Magazine Feature

Travis Scott Dishes on 'Stepdad' Kanye West and Being Misunderstood: 'People Think I'm a Douchebag'

Matteo Prandoni/BFA

Travis Scott performs at the release party for his album "Rodeo" at Up & Down in New York City on Sept. 3, 2015.

Since his breakout mixtape, 2013’s Owl Pharaoh, Houston rapper-producer Travis Scott has positioned himself as a misunderstood rebel, with mosh-friendly shows, inflammatory rhetoric and a subversive sound. The Kanye West collaborator (who played a key role in Yeezus’ dark palette) flaunts that persona all over his major-label debut, Rodeo (Epic), which arrives at No. 3 on the Billboard 200 with 85,000 equivalent album units (according to Nielsen Music), despite mixed reviews from critics. But even with commercial success, rumors he’s dating Rihanna (which he refuses to comment on) and songs with Justin Bieber, Scott, 23, expects to remain a pop pariah: “People don’t give me a chance, man.”

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Critics have said Rodeo sounds overly influenced by its many featured guests: Kanye, Future, Chief Keef, T.I. What’s your response to that?

I don’t think they understand me. Because of the “big names” I know, they feel that plays a big role in why my music is how it is. It’s like a cheat code. No, man! I worked on this album by myself. I played it for Kanye and T.I. a week or two before I was about to turn it in.

You also have been criticized for your show -- you were arrested at Lollapalooza for disorderly conduct after encouraging fans to storm the stage.

It sucks. People that have never been to my shows think I’m a douchebag. I’m not this angry, psycho motherf—er who just be spazzing on security for no reason. I’m super nice -- I just get excited! When you come to my show, it’s like a no-holds-barred, underground Royal Rumble. I don’t want to hurt anybody. I’m a kid, I’m still learning.

The album talks a lot about drinking and drug use. Are you a heavy user of either?

It stresses me out because people think I’m on a lot of drugs, which fucking pisses me off. I’m not at all. I barely drink alcohol and I smoke weed kind of. But I don’t do coke or any of that crazy-ass shit.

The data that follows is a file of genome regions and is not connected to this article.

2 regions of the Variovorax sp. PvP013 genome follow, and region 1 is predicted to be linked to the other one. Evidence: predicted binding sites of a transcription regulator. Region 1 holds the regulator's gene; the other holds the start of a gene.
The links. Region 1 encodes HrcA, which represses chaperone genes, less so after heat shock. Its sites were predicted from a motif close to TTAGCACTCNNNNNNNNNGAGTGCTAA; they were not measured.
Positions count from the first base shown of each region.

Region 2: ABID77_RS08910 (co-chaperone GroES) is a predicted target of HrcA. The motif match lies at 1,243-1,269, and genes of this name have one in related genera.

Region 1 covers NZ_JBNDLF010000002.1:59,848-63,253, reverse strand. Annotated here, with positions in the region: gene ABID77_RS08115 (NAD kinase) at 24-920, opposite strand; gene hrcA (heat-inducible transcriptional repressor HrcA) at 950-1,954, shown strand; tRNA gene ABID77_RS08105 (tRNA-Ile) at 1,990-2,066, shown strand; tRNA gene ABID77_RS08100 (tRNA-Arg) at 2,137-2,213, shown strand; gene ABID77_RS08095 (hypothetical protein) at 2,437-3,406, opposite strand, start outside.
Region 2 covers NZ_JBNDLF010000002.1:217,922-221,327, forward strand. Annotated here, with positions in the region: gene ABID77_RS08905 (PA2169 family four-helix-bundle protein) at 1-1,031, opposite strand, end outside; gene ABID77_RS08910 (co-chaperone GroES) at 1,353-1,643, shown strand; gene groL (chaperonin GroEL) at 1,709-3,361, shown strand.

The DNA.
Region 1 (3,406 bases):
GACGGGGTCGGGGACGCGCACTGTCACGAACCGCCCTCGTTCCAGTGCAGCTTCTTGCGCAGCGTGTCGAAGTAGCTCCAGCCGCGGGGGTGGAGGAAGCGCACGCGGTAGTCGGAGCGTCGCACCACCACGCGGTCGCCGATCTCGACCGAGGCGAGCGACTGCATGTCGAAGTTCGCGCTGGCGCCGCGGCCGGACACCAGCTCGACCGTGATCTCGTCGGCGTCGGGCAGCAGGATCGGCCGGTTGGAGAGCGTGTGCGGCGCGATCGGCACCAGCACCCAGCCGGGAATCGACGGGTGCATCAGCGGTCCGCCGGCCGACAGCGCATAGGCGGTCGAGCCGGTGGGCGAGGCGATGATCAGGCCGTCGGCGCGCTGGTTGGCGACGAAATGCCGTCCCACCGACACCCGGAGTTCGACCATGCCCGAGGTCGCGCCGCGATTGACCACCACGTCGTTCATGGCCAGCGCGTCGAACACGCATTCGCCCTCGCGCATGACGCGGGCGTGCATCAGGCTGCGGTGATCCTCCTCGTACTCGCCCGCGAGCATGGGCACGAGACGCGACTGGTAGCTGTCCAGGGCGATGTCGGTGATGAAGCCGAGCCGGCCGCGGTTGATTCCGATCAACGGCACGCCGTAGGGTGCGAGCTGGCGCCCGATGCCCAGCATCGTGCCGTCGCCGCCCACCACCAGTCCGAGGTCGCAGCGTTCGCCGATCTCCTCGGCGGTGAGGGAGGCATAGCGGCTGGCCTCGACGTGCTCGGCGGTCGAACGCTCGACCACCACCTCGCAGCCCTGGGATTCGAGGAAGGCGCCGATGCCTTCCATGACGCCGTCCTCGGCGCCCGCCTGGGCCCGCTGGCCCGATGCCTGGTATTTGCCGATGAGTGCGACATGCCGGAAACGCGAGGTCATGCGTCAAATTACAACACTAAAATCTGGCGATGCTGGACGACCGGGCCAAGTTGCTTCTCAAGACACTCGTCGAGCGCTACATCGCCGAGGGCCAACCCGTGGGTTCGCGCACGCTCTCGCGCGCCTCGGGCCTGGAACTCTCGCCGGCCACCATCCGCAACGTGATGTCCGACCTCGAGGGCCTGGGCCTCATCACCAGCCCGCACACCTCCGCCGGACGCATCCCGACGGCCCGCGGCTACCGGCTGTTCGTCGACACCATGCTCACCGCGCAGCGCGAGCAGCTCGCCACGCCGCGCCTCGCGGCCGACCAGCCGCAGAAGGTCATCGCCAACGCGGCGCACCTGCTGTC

How has it been adjusting to paparazzi constantly following you?

It’s kind of crazy. I’m really not into the whole camera and all that shit. So it’s kinda weird but I guess that’s just what comes with it. I’m just trying to focus on what I’m doing.

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I guess that’s what happens you’re constantly hanging with super high-profile people. On that note, I see you and Rihanna have been hanging out a lot. Are you guys in a relationship?

I really don’t want to talk about it.

How did you get Justin Bieber to sing on “Maria I’m Drunk,” which also features Young Thug?

He reached out to me because the song leaked. He hit me on FaceTime, I sent the song and he called me the next day: He already had it done! That dude is talented. His voice is a sample on its own. That’s how I think about this shit: These people are not features on my album -- these are samples. That’s why on the back of my albums there are no feature credits.

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Can you tell us more about Kanye’s role on the album?

He stepped in the last week. I was staying at Kanye’s crib and we just kept playing the album over and over and over. I really woke up and slept every day on this album, man. It starts with “3500.” “3500” was something that was supposed to be on the Ye album.  Something I did in Malibu. And that beat sounded completely different. That hook came cause Ye put my verse in the ASR and chopped it up. That was going to be his single but he was working on his album so long and my album was coming up, so I was like “Yo, I wanna f— with this.” I was supposed to get a Ye feature for that and I ended up re-doing the beat. This shit wasn’t like where producers had a beat and sent it in. Every beat on this album was made from scratch. Not one beat was sent in. Not one. I was involved with every beat. Whether I produced it or programmed it or not everything was made around me. Me, Metro, Sunny and Southside. We locked ourselves in the crib. There was no A&R there. My A&R at Epic got fired the first week I got signed. The second A&R got fired: the ni—a didn’t know what to do with me.

Have you been working on Kanye’s new album?

Of course. That n—a is so ready; he’s coming with some shit soon. His album is crazy. I’m glad that n—a finally broke the code with Yeezus to make God-level music which is ill as f—, bro. It’s super raunchy. He’s like my stepdad. We always had that relationship where we cook up ideas. We [talk] all the time about random shit: life and how we can do better as people and as rock stars. Our goal is to help people figure out who they want to be.

What do you think about the state of hip-hop right now? Everyone’s releasing albums with little advance notice and no “radio” singles?

I see hip-hop as going in a self-managing place. It’s very culturally controlled and artist-controlled. It’s not really based on a label anymore. Everything is pretty much in the control of the artist. Which is amazing. A lot of us young artists, like ASAP Rocky and Tyler and me and FKA Twigs and The Weeknd as well, we kind of took it into our own hands to make sure that we have our own fans and none of that got away from us. That’s a good thing. That allows us to drop an album whenever and however we want to, do videos however we want to, make songs however we want to, and it’s not really dependent on the radio. Hopefully my album does good. There hasn’t been a song blowing on the radio yet. It’s just been SoundCloud and It’s just support from the fans.

An edited version of this article originally appeared in the Sept. 26 issue of Billboard.